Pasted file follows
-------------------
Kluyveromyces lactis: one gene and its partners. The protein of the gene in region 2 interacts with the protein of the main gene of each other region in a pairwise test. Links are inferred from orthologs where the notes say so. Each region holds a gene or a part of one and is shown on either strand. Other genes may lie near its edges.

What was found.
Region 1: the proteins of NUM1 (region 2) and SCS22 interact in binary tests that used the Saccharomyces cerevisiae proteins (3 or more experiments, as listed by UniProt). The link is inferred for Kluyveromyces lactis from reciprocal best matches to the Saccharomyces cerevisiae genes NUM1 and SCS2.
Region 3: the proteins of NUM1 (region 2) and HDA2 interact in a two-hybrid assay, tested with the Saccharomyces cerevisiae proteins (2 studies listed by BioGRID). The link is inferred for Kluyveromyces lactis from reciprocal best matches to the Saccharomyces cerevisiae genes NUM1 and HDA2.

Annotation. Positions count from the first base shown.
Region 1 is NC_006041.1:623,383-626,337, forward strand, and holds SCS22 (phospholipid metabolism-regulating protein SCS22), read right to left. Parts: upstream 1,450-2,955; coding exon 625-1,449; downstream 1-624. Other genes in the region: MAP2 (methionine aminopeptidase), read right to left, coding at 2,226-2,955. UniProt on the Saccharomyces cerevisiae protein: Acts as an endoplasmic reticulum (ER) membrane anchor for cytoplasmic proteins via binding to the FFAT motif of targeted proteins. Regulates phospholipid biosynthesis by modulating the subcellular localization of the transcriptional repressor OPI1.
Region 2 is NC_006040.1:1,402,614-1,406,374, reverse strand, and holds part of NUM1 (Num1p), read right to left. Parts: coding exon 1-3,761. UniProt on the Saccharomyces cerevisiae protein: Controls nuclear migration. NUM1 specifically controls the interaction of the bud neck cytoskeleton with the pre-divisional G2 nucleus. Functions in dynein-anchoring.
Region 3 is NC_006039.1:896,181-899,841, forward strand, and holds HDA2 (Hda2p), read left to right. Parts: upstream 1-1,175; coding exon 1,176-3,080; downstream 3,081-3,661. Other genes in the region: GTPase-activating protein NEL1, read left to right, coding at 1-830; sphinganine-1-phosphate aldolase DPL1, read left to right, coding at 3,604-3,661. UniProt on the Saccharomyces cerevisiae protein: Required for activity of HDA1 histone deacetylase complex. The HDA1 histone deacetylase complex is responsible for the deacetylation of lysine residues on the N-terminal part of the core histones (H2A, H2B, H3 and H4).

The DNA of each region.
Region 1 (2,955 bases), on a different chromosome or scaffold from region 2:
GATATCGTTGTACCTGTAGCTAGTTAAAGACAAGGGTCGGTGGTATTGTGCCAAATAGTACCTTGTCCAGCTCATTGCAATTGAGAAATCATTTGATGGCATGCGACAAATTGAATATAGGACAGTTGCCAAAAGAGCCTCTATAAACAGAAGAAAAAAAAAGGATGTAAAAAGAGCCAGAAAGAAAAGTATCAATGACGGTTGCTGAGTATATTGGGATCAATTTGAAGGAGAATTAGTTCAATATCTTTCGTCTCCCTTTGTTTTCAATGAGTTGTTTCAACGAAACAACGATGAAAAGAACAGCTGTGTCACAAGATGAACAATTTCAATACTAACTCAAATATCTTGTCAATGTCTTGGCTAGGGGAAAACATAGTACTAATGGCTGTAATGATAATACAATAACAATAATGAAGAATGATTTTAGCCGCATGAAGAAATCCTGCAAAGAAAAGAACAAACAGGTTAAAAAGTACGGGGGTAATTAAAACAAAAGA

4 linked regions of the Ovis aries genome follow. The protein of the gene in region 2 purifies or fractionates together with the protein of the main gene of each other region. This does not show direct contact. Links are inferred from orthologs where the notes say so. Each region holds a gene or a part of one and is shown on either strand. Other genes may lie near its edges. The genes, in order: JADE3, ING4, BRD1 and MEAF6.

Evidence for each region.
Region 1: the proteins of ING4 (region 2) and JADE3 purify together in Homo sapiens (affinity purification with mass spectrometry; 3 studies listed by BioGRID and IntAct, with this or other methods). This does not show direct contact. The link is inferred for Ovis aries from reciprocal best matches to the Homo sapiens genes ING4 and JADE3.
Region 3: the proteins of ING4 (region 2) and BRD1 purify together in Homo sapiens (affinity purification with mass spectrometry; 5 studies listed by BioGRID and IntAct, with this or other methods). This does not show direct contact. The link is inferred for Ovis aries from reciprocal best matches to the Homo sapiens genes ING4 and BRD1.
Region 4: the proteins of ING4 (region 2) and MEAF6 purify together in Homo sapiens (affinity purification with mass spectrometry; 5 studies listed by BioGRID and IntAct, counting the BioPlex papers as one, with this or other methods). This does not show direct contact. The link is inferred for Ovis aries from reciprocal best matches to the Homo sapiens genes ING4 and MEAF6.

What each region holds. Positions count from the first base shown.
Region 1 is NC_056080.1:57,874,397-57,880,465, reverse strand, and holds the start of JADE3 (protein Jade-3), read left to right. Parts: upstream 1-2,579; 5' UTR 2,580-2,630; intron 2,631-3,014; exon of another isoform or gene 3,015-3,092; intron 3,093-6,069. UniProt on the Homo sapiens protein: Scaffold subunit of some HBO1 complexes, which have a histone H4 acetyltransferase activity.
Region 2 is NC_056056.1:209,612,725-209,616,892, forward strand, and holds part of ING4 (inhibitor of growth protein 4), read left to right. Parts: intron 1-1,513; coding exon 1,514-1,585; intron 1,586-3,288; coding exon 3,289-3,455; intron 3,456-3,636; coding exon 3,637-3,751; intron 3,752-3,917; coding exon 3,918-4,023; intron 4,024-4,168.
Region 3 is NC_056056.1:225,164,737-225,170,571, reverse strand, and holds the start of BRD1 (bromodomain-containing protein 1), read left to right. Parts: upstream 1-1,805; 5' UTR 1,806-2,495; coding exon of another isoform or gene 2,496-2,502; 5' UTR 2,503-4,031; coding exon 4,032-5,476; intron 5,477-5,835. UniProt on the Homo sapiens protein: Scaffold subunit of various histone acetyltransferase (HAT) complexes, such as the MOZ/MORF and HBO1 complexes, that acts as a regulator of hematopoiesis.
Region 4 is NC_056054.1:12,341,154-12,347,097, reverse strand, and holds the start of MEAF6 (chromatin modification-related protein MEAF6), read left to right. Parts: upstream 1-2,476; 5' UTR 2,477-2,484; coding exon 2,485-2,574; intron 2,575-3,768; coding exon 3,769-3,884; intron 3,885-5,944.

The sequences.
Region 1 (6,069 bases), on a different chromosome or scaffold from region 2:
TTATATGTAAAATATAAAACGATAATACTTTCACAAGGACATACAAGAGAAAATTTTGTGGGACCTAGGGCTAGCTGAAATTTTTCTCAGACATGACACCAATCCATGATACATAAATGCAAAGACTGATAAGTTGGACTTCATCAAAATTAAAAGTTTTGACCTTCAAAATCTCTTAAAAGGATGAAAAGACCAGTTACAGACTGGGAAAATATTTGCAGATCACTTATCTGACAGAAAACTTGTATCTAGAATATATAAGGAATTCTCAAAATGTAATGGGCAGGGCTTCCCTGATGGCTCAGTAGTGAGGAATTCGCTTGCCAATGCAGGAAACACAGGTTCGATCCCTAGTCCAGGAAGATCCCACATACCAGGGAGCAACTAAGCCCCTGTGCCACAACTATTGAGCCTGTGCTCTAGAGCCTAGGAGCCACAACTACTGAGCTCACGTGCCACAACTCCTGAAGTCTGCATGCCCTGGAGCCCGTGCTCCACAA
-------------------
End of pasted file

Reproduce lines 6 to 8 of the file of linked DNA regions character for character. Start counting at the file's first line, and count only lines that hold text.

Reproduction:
Region 1 is NC_006041.1:623,383-626,337, forward strand, and holds SCS22 (phospholipid metabolism-regulating protein SCS22), read right to left. Parts: upstream 1,450-2,955; coding exon 625-1,449; downstream 1-624. Other genes in the region: MAP2 (methionine aminopeptidase), read right to left, coding at 2,226-2,955. UniProt on the Saccharomyces cerevisiae protein: Acts as an endoplasmic reticulum (ER) membrane anchor for cytoplasmic proteins via binding to the FFAT motif of targeted proteins. Regulates phospholipid biosynthesis by modulating the subcellular localization of the transcriptional repressor OPI1.
Region 2 is NC_006040.1:1,402,614-1,406,374, reverse strand, and holds part of NUM1 (Num1p), read right to left. Parts: coding exon 1-3,761. UniProt on the Saccharomyces cerevisiae protein: Controls nuclear migration. NUM1 specifically controls the interaction of the bud neck cytoskeleton with the pre-divisional G2 nucleus. Functions in dynein-anchoring.
Region 3 is NC_006039.1:896,181-899,841, forward strand, and holds HDA2 (Hda2p), read left to right. Parts: upstream 1-1,175; coding exon 1,176-3,080; downstream 3,081-3,661. Other genes in the region: GTPase-activating protein NEL1, read left to right, coding at 1-830; sphinganine-1-phosphate aldolase DPL1, read left to right, coding at 3,604-3,661. UniProt on the Saccharomyces cerevisiae protein: Required for activity of HDA1 histone deacetylase complex. The HDA1 histone deacetylase complex is responsible for the deacetylation of lysine residues on the N-terminal part of the core histones (H2A, H2B, H3 and H4).